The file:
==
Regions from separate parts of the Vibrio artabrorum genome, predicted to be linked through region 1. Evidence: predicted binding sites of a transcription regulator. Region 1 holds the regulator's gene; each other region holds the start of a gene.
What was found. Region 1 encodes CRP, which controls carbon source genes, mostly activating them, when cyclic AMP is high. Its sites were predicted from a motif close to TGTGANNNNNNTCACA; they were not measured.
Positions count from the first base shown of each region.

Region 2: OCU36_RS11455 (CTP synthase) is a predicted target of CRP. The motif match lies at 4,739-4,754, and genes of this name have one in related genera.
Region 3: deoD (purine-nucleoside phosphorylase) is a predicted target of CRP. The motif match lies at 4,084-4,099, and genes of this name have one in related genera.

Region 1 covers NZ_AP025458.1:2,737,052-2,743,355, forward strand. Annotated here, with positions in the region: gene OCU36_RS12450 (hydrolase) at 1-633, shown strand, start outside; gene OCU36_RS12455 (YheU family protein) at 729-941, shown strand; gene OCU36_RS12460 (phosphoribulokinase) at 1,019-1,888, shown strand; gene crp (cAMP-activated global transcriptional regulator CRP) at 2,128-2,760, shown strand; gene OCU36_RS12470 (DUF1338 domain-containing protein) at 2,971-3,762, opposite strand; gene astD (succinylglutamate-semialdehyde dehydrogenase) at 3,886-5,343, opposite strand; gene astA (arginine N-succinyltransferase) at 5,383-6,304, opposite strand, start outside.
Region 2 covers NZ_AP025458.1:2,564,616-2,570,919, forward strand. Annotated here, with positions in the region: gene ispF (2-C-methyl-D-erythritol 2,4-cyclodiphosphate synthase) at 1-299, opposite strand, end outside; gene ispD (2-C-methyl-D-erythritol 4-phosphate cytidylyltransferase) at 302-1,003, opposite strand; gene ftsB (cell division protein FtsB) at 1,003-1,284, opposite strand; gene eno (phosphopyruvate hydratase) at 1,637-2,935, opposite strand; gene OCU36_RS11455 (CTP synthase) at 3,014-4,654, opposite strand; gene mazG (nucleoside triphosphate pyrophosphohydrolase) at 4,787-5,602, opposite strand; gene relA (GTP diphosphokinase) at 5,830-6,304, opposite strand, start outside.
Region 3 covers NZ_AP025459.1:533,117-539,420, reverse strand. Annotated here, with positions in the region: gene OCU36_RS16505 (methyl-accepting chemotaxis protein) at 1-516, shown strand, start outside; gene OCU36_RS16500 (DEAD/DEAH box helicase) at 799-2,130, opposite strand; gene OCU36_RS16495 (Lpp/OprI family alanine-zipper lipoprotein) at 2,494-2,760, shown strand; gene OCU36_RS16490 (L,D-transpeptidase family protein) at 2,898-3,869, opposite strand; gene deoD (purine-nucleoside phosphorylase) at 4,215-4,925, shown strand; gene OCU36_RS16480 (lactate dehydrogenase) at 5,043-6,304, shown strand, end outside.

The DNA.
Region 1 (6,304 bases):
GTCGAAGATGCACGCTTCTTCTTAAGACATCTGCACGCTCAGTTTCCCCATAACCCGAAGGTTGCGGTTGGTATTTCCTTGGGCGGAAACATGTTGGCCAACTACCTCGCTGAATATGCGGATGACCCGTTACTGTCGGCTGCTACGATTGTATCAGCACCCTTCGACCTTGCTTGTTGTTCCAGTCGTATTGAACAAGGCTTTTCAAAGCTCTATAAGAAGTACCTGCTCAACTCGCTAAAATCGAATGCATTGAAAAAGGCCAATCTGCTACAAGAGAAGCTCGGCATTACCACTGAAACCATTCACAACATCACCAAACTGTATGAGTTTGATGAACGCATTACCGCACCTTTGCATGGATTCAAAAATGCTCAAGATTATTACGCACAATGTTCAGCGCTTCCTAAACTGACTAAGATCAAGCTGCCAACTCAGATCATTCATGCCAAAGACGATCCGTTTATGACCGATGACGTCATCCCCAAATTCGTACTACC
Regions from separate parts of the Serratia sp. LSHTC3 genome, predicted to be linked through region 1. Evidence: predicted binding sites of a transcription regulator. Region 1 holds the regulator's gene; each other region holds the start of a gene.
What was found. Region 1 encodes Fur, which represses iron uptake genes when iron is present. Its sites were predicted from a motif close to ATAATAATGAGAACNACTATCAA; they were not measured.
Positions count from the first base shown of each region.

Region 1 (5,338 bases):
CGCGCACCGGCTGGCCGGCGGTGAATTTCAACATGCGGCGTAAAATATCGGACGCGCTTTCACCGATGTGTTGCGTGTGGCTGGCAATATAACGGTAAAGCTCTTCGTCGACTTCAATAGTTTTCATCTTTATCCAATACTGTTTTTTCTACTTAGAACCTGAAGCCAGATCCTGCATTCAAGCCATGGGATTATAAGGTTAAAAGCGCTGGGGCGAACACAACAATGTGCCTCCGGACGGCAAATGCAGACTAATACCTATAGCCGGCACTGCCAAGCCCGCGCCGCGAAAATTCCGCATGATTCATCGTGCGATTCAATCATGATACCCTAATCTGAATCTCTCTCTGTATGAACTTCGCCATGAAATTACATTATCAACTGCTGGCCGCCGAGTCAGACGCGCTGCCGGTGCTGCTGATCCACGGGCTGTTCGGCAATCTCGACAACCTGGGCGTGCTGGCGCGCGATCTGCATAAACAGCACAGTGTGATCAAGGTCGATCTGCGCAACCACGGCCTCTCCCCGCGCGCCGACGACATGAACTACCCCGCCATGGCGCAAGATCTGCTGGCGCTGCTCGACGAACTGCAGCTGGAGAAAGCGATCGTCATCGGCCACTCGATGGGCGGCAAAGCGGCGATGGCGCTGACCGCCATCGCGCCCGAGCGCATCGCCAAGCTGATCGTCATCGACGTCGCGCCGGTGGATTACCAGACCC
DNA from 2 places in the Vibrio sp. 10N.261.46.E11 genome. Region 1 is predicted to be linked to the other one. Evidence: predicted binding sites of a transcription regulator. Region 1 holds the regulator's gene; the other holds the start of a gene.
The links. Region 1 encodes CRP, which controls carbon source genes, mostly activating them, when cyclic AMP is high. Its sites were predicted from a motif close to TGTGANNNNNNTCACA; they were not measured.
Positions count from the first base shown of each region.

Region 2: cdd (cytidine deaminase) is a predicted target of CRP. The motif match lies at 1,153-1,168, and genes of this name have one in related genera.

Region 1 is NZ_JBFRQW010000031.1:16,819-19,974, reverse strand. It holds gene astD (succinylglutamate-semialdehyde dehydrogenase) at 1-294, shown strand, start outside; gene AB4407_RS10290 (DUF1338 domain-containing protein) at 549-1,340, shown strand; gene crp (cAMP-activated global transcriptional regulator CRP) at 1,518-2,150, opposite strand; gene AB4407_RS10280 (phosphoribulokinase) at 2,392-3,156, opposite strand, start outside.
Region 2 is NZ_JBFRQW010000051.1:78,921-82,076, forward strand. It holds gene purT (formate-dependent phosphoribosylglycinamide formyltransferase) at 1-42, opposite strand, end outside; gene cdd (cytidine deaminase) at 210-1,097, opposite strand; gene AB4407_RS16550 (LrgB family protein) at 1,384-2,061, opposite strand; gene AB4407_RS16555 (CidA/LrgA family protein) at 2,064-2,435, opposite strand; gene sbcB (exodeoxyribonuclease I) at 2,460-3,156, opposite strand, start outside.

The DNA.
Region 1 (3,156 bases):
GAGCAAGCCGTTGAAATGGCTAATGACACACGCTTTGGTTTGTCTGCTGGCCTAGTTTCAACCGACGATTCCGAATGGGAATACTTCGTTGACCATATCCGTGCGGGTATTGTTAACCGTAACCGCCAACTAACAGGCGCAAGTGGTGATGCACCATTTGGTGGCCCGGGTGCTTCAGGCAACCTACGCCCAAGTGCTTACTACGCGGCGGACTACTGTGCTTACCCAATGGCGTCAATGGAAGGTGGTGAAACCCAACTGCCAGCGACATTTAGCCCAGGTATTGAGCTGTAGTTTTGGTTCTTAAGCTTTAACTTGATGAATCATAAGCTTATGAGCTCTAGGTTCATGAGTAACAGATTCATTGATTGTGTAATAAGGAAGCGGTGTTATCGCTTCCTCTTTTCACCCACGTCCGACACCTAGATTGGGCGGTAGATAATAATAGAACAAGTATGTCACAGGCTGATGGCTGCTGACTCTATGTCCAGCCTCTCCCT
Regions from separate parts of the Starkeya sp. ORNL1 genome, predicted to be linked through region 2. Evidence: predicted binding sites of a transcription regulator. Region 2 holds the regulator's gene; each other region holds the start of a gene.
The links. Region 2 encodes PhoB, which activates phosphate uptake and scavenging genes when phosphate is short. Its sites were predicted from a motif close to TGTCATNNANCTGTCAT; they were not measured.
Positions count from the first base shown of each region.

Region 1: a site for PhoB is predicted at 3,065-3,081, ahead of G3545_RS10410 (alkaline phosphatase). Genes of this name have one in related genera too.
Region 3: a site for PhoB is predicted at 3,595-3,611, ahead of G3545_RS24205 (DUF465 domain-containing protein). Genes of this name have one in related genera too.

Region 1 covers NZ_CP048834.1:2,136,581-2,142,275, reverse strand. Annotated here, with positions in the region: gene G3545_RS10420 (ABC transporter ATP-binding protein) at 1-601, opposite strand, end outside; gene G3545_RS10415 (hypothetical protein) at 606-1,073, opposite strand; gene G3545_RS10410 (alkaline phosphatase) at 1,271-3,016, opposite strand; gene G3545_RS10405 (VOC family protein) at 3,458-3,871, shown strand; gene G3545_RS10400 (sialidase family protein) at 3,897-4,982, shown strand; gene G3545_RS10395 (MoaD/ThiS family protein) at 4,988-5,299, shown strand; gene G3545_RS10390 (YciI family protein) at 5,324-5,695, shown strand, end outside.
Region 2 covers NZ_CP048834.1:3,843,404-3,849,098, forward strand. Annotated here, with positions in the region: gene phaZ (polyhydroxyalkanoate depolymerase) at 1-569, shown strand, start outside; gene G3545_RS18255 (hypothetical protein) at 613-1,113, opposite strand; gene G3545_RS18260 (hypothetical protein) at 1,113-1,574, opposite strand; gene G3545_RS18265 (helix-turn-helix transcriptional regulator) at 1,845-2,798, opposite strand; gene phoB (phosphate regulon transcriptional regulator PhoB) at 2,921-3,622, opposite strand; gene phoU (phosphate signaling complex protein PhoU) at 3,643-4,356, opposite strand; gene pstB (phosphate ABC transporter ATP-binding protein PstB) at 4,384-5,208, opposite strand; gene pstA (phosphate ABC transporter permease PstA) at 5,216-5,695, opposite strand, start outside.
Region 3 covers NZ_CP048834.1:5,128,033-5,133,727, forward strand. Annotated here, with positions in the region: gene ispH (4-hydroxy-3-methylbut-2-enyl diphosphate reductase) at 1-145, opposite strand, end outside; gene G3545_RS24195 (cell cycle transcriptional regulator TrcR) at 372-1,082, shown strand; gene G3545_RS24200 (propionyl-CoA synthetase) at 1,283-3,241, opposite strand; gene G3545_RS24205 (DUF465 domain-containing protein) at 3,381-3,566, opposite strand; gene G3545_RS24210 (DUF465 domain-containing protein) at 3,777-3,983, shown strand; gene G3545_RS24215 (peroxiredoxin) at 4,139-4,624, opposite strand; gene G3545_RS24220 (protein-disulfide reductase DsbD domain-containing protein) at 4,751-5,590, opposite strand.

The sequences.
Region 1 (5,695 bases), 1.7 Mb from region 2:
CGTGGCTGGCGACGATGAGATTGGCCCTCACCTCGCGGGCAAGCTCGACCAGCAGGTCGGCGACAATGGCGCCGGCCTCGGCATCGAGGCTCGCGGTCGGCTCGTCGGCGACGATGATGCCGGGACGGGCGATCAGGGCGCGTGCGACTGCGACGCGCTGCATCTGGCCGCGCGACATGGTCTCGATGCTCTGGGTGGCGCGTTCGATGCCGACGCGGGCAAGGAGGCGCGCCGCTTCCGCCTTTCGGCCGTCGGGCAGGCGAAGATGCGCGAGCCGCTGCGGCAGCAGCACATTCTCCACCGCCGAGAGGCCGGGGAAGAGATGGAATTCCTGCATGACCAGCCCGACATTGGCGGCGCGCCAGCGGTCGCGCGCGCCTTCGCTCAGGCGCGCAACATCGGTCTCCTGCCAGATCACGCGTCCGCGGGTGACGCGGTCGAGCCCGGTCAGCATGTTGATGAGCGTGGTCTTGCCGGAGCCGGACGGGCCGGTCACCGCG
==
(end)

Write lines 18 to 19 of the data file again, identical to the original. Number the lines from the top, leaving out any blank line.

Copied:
The links. Region 1 encodes CRP, which controls carbon source genes, mostly activating them, when cyclic AMP is high. Its sites were predicted from a motif close to TGTGANNNNNNTCACA; they were not measured.
Positions count from the first base shown of each region.